Satan might have felt at home on the West Coast during 2020, where dry, hot, and windy weather created ideal conditions for flames that marauded through millions of acres for weeks on end, destroying property, livelihoods, and lives. Some blamed the blazes on lax forest management or pyromaniacs with too much free time, while others called the devastation the best evidence yet of the imminent danger from climate change.
In California alone, CAL FIRE reported 8,200 fires burned well over 4 million acres, doubling the previous annual record. Washington, Oregon, Nevada, and Colorado also went up in flames. The full impact on the cannabis industry is still being assessed as farmers tend to their damaged crops and hope the flower will pass lab tests. Meanwhile, distributors and retail outlets nervously wait for the Croptober harvest to come in and replenish retail shelves.
The pandemic has made 2020 a difficult year for everyone, but the fires have put a grim exclamation point on a year in which cannabis farmers and other operators have had to demonstrate more resilience than ever.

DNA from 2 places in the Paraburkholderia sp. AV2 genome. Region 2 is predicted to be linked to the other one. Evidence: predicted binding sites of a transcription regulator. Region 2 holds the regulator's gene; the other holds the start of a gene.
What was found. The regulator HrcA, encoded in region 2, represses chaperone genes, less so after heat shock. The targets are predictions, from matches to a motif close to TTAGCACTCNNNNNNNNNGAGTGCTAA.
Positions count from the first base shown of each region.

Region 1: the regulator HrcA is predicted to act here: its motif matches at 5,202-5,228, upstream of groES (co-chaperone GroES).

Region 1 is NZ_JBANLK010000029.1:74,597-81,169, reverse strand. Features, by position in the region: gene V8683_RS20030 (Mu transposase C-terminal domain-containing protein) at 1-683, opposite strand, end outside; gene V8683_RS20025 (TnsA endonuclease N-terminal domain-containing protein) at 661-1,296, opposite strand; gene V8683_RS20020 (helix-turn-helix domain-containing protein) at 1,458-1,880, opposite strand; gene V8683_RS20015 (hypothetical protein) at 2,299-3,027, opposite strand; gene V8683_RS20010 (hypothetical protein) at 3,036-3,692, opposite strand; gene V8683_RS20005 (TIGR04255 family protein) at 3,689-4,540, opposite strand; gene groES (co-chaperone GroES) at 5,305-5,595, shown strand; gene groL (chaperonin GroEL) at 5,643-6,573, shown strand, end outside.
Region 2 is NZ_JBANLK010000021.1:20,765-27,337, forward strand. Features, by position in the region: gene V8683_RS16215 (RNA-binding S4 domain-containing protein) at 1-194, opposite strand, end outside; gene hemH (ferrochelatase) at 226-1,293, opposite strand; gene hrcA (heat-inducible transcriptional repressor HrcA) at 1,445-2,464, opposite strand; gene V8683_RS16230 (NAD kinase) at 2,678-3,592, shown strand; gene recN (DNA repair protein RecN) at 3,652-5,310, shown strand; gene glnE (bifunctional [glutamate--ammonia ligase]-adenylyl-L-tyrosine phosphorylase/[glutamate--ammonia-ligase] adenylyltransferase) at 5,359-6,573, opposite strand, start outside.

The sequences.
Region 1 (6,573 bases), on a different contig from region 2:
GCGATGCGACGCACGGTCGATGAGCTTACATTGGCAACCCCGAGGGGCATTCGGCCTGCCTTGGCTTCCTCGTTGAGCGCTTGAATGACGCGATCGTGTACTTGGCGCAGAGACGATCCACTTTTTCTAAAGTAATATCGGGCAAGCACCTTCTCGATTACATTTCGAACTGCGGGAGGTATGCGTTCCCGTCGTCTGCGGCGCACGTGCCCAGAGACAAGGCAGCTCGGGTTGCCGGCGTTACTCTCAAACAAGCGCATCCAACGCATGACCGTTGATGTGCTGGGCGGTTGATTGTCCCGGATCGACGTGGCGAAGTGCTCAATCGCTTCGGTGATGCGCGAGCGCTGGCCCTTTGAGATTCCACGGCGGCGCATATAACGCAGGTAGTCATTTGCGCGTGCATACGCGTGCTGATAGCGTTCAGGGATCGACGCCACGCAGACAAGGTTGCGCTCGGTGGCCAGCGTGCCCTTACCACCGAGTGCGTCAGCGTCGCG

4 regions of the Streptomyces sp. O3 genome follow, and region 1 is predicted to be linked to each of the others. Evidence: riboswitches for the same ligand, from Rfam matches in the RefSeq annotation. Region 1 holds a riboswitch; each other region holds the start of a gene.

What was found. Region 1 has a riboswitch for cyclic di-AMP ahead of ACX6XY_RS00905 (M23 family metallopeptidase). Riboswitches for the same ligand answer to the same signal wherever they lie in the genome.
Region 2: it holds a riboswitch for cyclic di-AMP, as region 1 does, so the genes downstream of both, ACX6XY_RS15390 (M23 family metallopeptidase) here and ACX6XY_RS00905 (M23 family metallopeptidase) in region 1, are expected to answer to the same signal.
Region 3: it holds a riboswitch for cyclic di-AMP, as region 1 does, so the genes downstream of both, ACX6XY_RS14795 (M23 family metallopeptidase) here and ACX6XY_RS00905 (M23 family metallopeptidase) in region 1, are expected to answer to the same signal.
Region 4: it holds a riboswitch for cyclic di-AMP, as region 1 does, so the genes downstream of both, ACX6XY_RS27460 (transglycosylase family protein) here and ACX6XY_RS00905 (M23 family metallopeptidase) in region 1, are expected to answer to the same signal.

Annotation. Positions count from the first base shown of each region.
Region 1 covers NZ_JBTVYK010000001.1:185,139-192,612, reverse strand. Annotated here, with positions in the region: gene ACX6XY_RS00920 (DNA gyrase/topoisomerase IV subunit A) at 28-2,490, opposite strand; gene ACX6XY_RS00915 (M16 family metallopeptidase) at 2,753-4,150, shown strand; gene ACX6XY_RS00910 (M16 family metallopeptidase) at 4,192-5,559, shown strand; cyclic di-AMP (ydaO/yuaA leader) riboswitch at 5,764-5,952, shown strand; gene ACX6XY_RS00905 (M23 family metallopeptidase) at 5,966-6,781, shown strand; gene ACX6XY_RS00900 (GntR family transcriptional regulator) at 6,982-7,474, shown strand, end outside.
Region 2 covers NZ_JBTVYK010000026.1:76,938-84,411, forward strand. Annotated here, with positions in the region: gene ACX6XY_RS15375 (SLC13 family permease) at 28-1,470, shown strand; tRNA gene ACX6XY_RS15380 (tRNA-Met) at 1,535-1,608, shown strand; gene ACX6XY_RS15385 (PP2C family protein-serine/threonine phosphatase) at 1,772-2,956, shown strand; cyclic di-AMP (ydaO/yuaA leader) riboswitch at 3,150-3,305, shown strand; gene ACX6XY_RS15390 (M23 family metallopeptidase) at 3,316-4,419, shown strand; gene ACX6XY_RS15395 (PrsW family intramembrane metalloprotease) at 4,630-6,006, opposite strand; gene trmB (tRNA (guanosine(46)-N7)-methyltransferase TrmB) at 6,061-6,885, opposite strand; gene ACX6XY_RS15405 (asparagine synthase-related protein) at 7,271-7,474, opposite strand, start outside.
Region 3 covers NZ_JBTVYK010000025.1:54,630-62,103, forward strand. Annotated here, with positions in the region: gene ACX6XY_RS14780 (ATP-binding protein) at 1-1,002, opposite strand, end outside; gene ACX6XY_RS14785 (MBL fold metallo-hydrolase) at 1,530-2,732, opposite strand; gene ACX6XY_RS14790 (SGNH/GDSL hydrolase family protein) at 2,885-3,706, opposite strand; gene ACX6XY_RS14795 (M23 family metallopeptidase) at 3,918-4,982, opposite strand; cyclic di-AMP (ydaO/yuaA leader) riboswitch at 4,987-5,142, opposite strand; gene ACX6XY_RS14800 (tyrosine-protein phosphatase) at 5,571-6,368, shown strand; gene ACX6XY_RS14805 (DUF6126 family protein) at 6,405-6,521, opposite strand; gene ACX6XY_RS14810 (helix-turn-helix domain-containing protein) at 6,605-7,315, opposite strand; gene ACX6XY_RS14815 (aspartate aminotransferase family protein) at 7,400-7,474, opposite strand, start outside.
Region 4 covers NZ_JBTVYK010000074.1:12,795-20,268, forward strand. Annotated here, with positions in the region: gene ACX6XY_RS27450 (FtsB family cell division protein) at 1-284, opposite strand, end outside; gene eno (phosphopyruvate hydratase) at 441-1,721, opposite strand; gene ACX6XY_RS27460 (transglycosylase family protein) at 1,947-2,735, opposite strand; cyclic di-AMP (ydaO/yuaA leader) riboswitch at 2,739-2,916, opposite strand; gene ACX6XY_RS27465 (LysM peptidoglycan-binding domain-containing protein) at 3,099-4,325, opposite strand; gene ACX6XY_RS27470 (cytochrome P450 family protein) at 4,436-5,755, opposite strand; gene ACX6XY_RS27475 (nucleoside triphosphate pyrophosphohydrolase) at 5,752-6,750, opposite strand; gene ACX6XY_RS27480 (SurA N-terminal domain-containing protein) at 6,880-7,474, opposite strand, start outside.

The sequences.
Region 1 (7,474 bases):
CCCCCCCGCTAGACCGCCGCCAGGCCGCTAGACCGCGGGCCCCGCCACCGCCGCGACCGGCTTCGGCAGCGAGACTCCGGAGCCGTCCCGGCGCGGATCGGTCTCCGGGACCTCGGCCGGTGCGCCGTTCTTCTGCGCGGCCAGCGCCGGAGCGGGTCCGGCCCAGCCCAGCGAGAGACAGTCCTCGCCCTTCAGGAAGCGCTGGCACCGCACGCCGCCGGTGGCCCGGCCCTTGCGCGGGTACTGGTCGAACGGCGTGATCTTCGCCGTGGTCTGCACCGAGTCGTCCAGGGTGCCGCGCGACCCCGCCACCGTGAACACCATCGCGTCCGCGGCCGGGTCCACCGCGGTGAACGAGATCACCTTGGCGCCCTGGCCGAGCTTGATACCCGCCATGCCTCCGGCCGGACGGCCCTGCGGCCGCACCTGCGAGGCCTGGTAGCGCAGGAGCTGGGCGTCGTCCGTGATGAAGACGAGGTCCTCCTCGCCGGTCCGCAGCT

In the Northern Coast Range of California, the August Complex fire started in mid-August after dry lightning strikes ignited thirty-eight separate blazes in the region. With strong winds fueling flames over rugged, mountainous terrain, fires blazed a path through all three counties in the Emerald Triangle, home to some of the biggest and most well-established cannabis farms in the United States. The August Complex burned a 100-mile-long path covering nearly one million acres.
Jeff, who preferred not to use his last name, established Little Hill Cultivators in 2011 on a mountaintop in Trinity County. The outpost was one of the first licensed grows in the region. When fire began an inexorable creep toward his farm, he remained optimistic